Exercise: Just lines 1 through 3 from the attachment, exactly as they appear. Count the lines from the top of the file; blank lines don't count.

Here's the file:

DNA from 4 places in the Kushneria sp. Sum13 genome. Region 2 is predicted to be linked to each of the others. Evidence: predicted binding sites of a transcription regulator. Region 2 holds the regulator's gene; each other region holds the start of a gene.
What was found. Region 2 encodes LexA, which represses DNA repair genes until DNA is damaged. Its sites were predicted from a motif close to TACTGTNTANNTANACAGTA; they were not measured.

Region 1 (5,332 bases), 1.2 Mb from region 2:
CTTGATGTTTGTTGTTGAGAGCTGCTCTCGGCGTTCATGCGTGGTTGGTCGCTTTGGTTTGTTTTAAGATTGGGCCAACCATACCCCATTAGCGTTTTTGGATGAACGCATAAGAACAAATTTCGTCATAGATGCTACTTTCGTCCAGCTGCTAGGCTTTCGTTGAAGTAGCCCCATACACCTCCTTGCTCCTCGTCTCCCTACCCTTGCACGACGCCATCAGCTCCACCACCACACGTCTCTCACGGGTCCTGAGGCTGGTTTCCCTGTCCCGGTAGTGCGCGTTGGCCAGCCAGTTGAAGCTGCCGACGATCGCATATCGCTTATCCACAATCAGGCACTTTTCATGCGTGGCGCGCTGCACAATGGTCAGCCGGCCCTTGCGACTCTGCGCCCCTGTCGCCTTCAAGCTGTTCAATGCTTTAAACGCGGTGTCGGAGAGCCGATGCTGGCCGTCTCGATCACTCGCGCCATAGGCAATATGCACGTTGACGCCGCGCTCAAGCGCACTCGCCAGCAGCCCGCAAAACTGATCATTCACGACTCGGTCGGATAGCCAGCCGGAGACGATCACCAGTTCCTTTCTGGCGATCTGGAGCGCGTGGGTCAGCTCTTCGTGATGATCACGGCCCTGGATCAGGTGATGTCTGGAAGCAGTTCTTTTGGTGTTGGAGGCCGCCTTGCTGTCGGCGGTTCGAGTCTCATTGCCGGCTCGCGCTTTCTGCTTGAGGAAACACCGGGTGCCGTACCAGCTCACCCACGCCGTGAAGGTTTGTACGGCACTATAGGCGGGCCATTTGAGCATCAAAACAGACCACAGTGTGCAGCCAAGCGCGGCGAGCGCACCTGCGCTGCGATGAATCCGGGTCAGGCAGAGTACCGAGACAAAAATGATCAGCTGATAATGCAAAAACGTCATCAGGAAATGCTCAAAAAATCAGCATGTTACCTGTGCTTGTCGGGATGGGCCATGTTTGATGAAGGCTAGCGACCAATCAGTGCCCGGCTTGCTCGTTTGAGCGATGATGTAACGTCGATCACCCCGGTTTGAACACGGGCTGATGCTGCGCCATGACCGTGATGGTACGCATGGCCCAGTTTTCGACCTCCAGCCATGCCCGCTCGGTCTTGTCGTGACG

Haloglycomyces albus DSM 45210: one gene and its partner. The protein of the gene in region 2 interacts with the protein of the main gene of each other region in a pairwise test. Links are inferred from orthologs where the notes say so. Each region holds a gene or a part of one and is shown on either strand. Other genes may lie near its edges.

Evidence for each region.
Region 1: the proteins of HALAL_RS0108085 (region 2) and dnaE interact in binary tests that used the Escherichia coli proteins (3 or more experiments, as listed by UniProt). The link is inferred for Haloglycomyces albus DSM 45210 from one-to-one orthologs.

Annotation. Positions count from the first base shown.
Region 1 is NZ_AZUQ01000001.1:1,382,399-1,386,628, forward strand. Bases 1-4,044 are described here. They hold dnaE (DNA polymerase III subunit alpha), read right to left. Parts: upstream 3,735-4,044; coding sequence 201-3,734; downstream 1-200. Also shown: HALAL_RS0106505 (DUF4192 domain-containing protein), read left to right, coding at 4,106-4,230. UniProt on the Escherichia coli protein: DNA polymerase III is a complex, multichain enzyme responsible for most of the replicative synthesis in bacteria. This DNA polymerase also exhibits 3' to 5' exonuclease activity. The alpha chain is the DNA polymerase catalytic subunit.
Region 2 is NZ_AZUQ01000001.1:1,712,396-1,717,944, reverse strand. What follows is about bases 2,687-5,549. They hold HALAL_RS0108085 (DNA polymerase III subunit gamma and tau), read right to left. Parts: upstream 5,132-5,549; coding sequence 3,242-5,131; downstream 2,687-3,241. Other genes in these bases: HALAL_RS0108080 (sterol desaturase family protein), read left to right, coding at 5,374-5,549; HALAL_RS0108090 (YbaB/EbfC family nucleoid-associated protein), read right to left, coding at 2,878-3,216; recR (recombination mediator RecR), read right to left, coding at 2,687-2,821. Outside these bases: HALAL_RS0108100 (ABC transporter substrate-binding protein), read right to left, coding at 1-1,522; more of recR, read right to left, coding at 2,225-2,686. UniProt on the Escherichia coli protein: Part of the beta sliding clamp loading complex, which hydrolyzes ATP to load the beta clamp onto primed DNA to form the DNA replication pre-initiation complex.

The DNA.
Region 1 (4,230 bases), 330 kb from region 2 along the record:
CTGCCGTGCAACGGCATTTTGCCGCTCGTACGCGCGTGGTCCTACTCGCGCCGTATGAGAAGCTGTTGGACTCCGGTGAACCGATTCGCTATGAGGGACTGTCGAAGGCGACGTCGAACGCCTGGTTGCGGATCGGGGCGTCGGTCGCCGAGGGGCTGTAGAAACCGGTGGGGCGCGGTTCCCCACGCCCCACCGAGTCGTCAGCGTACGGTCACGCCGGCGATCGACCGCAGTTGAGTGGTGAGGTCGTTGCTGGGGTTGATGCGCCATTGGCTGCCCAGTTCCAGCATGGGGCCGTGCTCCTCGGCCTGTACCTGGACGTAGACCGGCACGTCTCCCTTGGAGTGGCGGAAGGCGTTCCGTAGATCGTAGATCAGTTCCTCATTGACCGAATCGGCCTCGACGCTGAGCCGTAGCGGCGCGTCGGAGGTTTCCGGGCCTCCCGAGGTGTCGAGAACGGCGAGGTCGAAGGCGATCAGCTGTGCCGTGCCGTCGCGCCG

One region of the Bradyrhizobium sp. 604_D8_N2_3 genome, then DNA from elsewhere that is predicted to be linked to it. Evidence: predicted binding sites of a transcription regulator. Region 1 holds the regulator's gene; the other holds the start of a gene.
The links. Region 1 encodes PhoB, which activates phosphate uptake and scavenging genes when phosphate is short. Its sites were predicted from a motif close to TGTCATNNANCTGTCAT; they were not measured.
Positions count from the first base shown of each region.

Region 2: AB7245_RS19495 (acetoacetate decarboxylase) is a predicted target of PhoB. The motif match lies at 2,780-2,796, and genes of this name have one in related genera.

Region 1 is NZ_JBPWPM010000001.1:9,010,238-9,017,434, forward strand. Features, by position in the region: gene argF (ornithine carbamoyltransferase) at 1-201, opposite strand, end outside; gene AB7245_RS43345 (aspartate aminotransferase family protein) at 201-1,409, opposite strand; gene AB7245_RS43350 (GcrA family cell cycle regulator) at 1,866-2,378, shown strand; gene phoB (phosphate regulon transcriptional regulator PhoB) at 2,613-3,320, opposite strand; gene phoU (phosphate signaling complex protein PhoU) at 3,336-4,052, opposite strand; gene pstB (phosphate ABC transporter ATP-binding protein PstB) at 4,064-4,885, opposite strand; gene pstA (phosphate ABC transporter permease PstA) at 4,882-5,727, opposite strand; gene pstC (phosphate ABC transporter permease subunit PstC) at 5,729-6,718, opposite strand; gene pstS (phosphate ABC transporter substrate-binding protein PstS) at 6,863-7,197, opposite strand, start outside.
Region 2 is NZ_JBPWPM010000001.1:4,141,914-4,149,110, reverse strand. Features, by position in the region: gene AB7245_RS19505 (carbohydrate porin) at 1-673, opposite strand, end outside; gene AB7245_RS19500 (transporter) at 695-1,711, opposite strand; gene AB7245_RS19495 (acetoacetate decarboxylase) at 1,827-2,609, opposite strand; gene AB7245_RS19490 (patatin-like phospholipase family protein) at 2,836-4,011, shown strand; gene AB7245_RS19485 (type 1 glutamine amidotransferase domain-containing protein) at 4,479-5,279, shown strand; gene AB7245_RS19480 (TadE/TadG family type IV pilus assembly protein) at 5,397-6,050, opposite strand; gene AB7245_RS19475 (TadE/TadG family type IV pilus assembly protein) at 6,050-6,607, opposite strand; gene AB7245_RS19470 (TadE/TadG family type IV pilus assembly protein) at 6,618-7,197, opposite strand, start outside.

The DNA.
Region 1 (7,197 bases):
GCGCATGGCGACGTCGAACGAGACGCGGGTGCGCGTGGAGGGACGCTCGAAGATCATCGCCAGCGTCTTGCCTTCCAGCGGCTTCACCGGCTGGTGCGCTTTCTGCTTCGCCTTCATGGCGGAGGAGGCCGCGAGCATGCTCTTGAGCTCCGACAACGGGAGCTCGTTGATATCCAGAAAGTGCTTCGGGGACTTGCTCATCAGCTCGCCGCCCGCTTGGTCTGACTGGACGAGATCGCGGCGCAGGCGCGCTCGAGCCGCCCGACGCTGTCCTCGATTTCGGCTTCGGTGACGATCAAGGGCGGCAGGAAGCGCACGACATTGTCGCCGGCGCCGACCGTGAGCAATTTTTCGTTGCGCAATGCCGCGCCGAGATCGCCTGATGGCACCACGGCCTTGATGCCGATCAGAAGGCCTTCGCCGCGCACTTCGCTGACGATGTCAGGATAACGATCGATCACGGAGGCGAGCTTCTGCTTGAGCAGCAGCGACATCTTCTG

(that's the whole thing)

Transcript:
DNA from 4 places in the Kushneria sp. Sum13 genome. Region 2 is predicted to be linked to each of the others. Evidence: predicted binding sites of a transcription regulator. Region 2 holds the regulator's gene; each other region holds the start of a gene.
What was found. Region 2 encodes LexA, which represses DNA repair genes until DNA is damaged. Its sites were predicted from a motif close to TACTGTNTANNTANACAGTA; they were not measured.

Region 1 (5,332 bases), 1.2 Mb from region 2: